Tuesday, June 18, 2019

Northern Hemisphere summer starts this week

California poppies
I snapped this picture on my way back from my excursion on the bus, back from my gym class and hankering for lunch. Since I'm out of the house by 7:00am, I'm usually ready for lunch before noon. Today was no exception.

I remember poppies like these when I was growing up in California. They remind me so much of our home in Fairfield. I was just a kid but some images stick in my head, as poppies and geraniums were everywhere, as I recall.

Summer starts this week, but it seems like it's been here for quite awhile already. Late spring and early summer are my favorite time of the year. The pansies I potted on my front porch are getting leggy, and it's probably time to switch them out for summertime flowers, like heliotrope, petunias, lavender, and more geraniums, which seem to do well here.

I've got a doctor's appointment this afternoon so between now and then, I think I'll head to the local flower shop and snag some colorful plants. Now that I've written my usual brief Tuesday post, I'm ready to go!

Saturday, June 15, 2019

Two great guys

John and Gene
As I was leaving the coffee shop this morning, I snapped this picture of my two friends who are almost always there when I arrive. Since Lily didn't make it for the walk, I wanted to send her something to remind her that she's missed, so these two guys sent her a greeting. "Lily, we miss you!"

We ladies walked from the Farmers' Market to Marine Park in Fairhaven, a round trip of about five-ish miles. It was overcast and very pleasant. None of the "R" word, just lots of clouds. We don't have any rain in the forecast until next Thursday, just in time for our hike. Oh, well, I'll take that over heat any day.

Thursday, June 13, 2019

Goat Mountain 2019

Shady and dry trail
Today we headed back up to the High Country to Goat Mountain, and since there is a limit to groups of 12 or fewer in the wilderness, Al decided to start breaking up the group into a 7:30am and an 8:00am time to leave. Five people went on the early hike, and eight of us started at the regular time. We didn't know how many people would show up, but it worked out very well. Since there were only 13 in total, we could probably have gotten away with a "baker's dozen," but there is no way to tell, since nobody has to sign up ahead of time.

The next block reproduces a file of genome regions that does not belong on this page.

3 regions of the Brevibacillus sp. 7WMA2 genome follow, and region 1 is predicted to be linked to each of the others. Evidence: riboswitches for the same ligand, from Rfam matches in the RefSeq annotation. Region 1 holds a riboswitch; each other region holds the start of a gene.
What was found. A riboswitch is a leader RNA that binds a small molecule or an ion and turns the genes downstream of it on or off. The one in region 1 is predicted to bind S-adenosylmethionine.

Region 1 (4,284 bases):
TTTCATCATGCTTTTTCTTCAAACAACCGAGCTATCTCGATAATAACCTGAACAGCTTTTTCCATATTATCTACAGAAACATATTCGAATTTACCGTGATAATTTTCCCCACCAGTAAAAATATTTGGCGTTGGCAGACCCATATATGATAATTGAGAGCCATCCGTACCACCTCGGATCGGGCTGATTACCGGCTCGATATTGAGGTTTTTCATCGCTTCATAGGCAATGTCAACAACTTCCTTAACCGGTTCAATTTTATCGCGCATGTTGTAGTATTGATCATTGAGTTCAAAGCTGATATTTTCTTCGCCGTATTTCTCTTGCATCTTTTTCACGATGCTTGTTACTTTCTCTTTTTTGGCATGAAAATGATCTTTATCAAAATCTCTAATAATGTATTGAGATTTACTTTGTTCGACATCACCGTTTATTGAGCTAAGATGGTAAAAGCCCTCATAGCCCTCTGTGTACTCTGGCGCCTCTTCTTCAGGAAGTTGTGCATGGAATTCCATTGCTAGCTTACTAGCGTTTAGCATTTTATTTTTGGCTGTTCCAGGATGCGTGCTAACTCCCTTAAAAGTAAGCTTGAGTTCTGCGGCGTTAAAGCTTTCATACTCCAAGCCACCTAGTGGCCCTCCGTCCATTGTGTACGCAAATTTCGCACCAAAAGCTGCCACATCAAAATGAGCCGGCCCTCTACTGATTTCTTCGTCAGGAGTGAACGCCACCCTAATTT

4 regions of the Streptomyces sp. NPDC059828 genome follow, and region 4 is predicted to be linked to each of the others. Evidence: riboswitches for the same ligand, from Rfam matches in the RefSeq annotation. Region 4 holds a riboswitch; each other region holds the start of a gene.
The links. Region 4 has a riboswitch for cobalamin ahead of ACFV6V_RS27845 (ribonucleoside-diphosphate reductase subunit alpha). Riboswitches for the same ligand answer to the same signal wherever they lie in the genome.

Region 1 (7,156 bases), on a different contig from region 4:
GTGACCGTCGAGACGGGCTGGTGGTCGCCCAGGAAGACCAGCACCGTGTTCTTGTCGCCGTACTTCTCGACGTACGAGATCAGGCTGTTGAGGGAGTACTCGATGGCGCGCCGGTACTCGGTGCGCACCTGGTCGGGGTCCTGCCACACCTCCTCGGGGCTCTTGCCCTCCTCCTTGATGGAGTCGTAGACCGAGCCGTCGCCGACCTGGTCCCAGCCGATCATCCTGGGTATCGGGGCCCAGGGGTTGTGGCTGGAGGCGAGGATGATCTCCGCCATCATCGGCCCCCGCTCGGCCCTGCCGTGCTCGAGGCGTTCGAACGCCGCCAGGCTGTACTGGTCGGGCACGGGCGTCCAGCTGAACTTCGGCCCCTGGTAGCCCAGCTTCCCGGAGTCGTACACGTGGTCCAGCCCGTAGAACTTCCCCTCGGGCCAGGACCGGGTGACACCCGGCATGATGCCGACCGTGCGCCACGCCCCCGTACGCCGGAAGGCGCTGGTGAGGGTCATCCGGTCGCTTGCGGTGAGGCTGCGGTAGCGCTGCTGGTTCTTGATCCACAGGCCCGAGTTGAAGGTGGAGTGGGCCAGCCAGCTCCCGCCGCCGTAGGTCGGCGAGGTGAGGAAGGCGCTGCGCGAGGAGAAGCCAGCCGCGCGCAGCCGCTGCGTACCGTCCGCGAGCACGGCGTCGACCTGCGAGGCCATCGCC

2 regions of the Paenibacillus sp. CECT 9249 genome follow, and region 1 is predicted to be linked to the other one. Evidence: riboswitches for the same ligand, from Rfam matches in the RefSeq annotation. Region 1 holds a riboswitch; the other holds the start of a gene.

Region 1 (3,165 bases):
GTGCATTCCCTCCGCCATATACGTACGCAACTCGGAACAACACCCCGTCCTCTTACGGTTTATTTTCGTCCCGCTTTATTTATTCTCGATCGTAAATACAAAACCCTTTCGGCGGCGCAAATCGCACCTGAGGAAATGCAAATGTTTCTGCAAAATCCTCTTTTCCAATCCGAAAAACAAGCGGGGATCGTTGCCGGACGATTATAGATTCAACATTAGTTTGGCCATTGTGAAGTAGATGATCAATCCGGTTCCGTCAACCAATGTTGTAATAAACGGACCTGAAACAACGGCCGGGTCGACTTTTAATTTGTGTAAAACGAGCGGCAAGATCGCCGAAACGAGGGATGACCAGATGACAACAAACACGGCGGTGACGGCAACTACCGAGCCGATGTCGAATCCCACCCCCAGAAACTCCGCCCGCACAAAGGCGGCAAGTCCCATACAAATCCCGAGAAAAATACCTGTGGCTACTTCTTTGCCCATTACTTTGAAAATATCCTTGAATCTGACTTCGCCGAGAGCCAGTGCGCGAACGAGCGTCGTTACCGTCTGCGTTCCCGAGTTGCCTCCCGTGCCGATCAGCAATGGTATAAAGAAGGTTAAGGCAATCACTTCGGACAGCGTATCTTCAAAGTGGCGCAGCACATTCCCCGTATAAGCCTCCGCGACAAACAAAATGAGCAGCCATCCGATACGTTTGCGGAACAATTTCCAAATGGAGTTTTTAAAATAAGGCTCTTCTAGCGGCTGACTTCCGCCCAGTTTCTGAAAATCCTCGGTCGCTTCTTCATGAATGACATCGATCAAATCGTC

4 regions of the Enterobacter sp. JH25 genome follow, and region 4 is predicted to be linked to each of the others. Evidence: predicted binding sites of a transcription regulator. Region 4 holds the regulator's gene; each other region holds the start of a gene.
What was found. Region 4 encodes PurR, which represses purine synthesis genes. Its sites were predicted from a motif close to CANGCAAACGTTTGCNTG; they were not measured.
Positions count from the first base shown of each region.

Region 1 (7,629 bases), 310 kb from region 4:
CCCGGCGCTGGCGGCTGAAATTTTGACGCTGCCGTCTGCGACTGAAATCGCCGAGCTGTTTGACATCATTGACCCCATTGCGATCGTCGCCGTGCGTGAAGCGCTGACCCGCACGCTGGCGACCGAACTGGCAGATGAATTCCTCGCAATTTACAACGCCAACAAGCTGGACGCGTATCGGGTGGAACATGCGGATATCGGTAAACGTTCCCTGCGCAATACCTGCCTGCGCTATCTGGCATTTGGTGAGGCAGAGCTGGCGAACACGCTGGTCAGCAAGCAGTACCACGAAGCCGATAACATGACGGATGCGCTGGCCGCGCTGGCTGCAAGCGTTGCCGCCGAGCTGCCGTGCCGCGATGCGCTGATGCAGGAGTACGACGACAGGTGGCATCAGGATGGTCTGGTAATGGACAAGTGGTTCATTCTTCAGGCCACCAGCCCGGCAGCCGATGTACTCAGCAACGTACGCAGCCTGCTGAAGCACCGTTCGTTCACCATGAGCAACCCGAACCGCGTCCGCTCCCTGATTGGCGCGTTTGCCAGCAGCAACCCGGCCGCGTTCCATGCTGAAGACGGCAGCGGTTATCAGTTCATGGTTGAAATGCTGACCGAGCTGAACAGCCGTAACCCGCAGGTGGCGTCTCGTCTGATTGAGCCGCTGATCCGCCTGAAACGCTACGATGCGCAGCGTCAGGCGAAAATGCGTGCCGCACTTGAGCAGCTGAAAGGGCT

Beautiful purple (meaning old) trillium
The weather was hot from the start, after two record-breaking days of heat in Bellingham, but this hike, although steep throughout, is shaded at the beginning, as you can see from that first photo. It was hot but not brutal. Then we hit the meadow, where you begin to climb relentlessly in the sunshine to the overlook, but we took it slow and it wasn't too bad. We were looking forward very much to getting to the top.
Our combined groups at the overlook
The early group arrived at this spot an hour before us, and after a bit of chitchat about the day, the excellent views, with their lunch already eaten, they left and the eight of us settled in for our own lunchtime and rest.
Having lunch and enjoying the spectacular view
The three beautiful mountains that we can see from this vantage point were in full view. Many times we've gotten here in blustery or bad weather and couldn't sit and enjoy it like we did today. There was no snow except for a few patches on the trail coming up. This is very unusual for this early in the season, but nobody was complaining.
Mt Baker and clouds
There was a brisk breeze (which felt wonderful, by the way) while we were on top, and we noticed the clouds beginning to move in and wondered if a change in the weather is on the way. After a half-hour lunch break we started back down the way we had come.
Me and Shuksan behind
I asked Melanie to take a picture of me so I could chronicle myself at this spot. I'm wearing another new hat, hoping it won't be as hot as my others, and with the sunglasses and sunscreen I felt quite protected from the strong sun.
Returning to the cars
And then it was time to head back down. We didn't hike far today, only seven miles total, but the elevation was pretty intense: 2,600 feet (492 meters) in that short three-and-a-half-mile distance. Everyone in both groups did just fine, but I must admit that I am really enjoying my glass of wine right now as I write this. I've got to water the garden once it cools down a bit more, but I have no need to do anything more than that before settling down in my easy chair. Another fine day in the High Country with my great friends.

Tuesday, June 11, 2019

I got nothin'

Astronomy Picture of the Day June 10, 2019
I have absolutely nothing to talk about today, so I'm heading out to Jupiter to see what's going on out there. As some of you are aware, NASA has a robotic spacecraft that is circling Jupiter and taking pictures that we've never seen before. As that APOD link (under the picture) tells us, that black spot is something, but nobody knows what it is.
The featured image was captured last month while Juno passed only about 15,000 kilometers above Jupiter's cloud tops. The next close pass of Juno near Jupiter will be in July.
I have been fascinated with Jupiter and its beauty for many years and have been thrilled with the pictures Juno has been able to capture. This one is, well, out of this world.